An unforgettable road trip across northern Spain
Heidi Fuller-Love is no stranger to touring in Spain but discovers that the north of the country, which is often overlooked by holidaymakers, has so much to offer. During her road trip from Santander to Zaragoza she enjoys:
- Sandy beaches in Oyambre National Park
- A cable car ride up Torre de los Horacados Rojos
- Visiting the Guggenheim Museum in Bilbao
- Hiking in the beautiful Benasque Valley
- Exploring the historic city of Zaragoza
Beaches and architecture in Oyambre
Caravaning Oyambre – our base for most of this trip – is near the sweeping sandy beaches of the Oyambre National Park, less than an hour’s drive from Santander’s ferry terminal. Having friends with mobility issues, I was pleased to see that the site’s facilities for disabled people are excellent.
Nearby, the pretty little fishing port of San Vicente de la Barquera is a great place to unwind, but we spent quite a lot of our time exploring the rugged and beautiful countryside surrounding the campsite, stopping off to visit Comillas, which is home to architect Antoni Gaudí’s fabulously ornate green-and red-tiled villa, El Capricho.
We also followed the watery marshes of the Santander Estuary inland to the Picos de Europa (Peaks of Europe) where we took the Fuente Dé cable car high into the massif before hiking to the top of the Torre de los Horacados Rojo to admire breathtaking views over the Cantabrian Sea and the surrounding snow-tipped sierras.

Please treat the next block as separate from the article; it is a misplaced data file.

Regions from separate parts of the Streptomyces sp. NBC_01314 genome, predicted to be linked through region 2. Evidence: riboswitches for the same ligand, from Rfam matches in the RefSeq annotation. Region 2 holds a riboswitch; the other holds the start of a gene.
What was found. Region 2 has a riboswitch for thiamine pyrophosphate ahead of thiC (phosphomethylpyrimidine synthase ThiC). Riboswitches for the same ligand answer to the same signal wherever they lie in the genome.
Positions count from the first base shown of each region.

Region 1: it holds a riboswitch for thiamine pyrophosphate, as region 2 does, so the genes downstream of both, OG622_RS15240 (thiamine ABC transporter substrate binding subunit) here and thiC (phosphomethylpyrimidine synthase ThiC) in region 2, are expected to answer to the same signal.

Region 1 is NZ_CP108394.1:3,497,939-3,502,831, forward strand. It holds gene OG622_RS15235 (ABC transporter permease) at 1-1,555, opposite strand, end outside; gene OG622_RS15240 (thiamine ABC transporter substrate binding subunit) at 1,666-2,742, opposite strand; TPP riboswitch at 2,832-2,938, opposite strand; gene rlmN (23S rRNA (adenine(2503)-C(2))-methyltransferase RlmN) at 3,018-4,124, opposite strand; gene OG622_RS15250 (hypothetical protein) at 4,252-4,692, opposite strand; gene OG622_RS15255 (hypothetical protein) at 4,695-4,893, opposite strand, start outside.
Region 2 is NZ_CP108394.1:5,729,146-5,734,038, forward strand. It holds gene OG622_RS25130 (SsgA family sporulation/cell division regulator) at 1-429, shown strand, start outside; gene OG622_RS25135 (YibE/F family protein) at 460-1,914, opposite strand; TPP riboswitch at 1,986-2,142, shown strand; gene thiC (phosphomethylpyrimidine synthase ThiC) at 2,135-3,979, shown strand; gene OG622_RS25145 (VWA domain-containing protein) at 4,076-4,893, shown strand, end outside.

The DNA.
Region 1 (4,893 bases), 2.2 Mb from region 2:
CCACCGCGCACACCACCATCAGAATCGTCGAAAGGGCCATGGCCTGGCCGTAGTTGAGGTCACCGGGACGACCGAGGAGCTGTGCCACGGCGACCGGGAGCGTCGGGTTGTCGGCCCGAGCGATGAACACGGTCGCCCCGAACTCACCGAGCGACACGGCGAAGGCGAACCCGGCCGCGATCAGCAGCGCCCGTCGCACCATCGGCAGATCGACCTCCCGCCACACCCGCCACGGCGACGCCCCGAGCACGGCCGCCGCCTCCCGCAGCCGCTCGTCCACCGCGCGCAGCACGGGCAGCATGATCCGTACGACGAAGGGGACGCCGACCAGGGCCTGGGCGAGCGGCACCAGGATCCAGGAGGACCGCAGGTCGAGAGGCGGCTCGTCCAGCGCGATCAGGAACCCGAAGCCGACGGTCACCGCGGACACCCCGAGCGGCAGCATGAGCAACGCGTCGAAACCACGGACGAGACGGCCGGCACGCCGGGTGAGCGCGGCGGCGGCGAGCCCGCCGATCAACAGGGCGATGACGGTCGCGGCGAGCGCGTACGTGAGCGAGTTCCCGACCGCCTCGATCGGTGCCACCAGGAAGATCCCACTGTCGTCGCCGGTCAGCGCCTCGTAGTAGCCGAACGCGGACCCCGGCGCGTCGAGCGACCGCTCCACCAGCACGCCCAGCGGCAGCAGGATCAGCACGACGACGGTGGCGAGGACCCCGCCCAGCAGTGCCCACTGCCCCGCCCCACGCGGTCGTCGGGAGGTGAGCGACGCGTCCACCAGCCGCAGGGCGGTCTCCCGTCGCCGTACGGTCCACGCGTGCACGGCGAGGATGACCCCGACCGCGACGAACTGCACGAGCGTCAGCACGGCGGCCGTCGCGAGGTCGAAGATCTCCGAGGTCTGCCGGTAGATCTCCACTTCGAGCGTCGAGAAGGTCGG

Swimming on air in Bilbao!
Next stop was Bilbao, the Basque Country’s largest city and a heady blend of cultural and culinary delights. The gleaming, Frank Gehry-designed Guggenheim Museum is a must-see for most tourists while I ticked off a personal bucket list ambition by swimming in the Philippe Starck-designed glass bottom pool at multi-purpose cultural centre Azkuna Zentroa. When you stare down through its transparent floor panels you really feel like you’re floating in thin air!
Historic Ainsa and beautiful Benasque
We took the winding mountain road via Jaca to Aínsa which was recently designated a Historic-Artistic site by Spain’s Ministry of Culture. Wandering through the cobbled streets of this ancient town, with its narrow alleys and old stone houses clustered around the Romanesque church of Santa Maria, is like stepping back in time.
An hour further on, the same sinuous road led us to the rugged, beautiful, lake-studded Benasque Valley in the Pyrenees foothills. Surrounded by dramatic ice-clad peaks – some of them more than 3,000m high – we hiked along rutted tracks with not a soul in sight except for big-horned cattle who serenaded us with their tinkling collar bells.
Discovering the hidden gem of Zaragoza
Our first glimpse of Zaragoza was stunning, with the sun shining on the Ebro River as it lapped at the base of the beautifully ornate Basílica de Nuestra Señora del Pilar – a Moorish cathedral with spectacular towers and domes.
It’s surprising that Zaragoza, shaped over a period of 2,000 years, isn’t on Spain’s typical tourist trail. To find out more about its history we started at the Caesaraugusta Forum Museum, which tells the story of the original Roman city, took a guided tour of the 11th-century Islamic Aljafería Palace while a happy morning was idled away in the Museo de Zaragoza. After visiting the wonderful Cathedral de la Seo it was time to move on but the little-known Aragon region had captured our hearts and we will definitely be returning soon.